Almost anything is better than MP3 :LOL:. MQA is DRM in it's very inception. A specific audio format needing specific hardware to decrypt encoded files. I know it's based around trying to protect music/artists (and agree something is needed) but unless it's adoption is forced on everyone by the music industry, it has come way to late as their are too many other streaming and music format alternatives now in circulation (including lossless). For those who are in pursuit of lossless files, it's dead to them before it's got off the ground. Why spend £100s on specific hardware to play another lossy format?
 
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iMark

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May 16, 2008
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@Wil
The original question about CDs and "hi-res" has been answered many times in the thread. And so have the other questions about higher than CD bitrates on disc. These technologies already exist. So the following questions have also been answered. "Hi-res" obviously can be distributed by 12cm disc. But it won't be a CDDA and won't play in a CD player.

The fact that you don't like CDs and recordings made at 16/44.1 is actually not very relevant for the thread.

@ThisIsJimmy
There's something about digital files that doesn't make them very collectable.
 
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manicm

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Almost anything is better than MP3 :LOL:. MQA is DRM in it's very inception. A specific audio format needing specific hardware to decrypt encoded files. I know it's based around trying to protect music/artists (and agree something is needed) but unless it's adoption is forced on everyone by the music industry, it has come way to late as their are too many other streaming and music format alternatives now in circulation (including lossless). For those who are in pursuit of lossless files, it's dead to them before it's got off the ground. Why spend £100s on specific hardware to play another lossy format?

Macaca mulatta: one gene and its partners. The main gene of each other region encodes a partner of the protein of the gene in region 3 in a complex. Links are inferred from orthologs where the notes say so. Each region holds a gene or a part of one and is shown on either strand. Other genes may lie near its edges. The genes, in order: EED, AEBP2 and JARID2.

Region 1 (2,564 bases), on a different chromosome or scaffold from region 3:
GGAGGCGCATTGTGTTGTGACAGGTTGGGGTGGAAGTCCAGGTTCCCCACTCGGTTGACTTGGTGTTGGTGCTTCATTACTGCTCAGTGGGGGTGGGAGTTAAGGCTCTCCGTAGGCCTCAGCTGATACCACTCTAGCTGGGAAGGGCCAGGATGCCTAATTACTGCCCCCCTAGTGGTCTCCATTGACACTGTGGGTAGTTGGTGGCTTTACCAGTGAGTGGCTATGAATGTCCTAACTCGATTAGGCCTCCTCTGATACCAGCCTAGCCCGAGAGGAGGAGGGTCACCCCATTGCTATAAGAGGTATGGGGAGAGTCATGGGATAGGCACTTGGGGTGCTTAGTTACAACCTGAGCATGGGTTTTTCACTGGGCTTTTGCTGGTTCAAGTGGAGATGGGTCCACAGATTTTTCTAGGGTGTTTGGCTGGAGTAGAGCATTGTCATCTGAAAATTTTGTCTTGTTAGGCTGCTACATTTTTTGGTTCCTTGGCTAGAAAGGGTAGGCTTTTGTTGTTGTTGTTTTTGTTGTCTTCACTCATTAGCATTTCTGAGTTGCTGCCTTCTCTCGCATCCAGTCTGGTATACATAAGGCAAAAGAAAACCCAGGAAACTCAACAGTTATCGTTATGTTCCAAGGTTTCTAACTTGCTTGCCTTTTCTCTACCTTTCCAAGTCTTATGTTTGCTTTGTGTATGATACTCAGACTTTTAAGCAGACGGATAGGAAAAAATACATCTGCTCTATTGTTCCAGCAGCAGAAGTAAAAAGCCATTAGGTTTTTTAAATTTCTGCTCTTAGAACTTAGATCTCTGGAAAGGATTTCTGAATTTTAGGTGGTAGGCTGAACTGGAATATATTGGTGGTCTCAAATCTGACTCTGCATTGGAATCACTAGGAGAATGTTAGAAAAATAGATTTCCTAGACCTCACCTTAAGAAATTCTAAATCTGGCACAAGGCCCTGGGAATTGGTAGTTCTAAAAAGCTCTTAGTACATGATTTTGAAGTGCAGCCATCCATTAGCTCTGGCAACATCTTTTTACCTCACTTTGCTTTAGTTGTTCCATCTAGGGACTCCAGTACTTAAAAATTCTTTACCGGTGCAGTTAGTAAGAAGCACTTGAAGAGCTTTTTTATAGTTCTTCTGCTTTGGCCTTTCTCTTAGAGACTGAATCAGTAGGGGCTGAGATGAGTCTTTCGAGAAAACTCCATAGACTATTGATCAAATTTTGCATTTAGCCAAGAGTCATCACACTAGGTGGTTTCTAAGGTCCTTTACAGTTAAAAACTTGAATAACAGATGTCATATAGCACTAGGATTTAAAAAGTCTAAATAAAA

The very same could be said about SACD - remember these cannot be ripped. So I don’t really get your point or singling out MQA.
 

ThisIsJimmy

Well-known member
Nov 11, 2020
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The very same could be said about SACD - remember these cannot be ripped. So I don’t really get your point or singling out MQA.
Think this is going abit far. My initial reference to MQA was a reponse to expressing my interest from a previous poster. MQA wouldn't hold any attraction to me to purchase as it's lossy. In the same breadth though that's not to say i would buy an SACD either as you cannot backup the DSD layer unless you were doing a rip on specific firmware using a PS3 or had a specific chip in pioneer SACD writers/readers. SACD was created during an era where buggy DISC copy protection was on everything from games/movies, you name it. Whilst some manufacturers may have thought that was clever, it's clearly a turn off to consumers, especially on audio CDs.

We've travelled 20 odd years into the future since then, so any new attempt to do so by a new standard isn't going to get far as you'd think they'd have learnt from the past.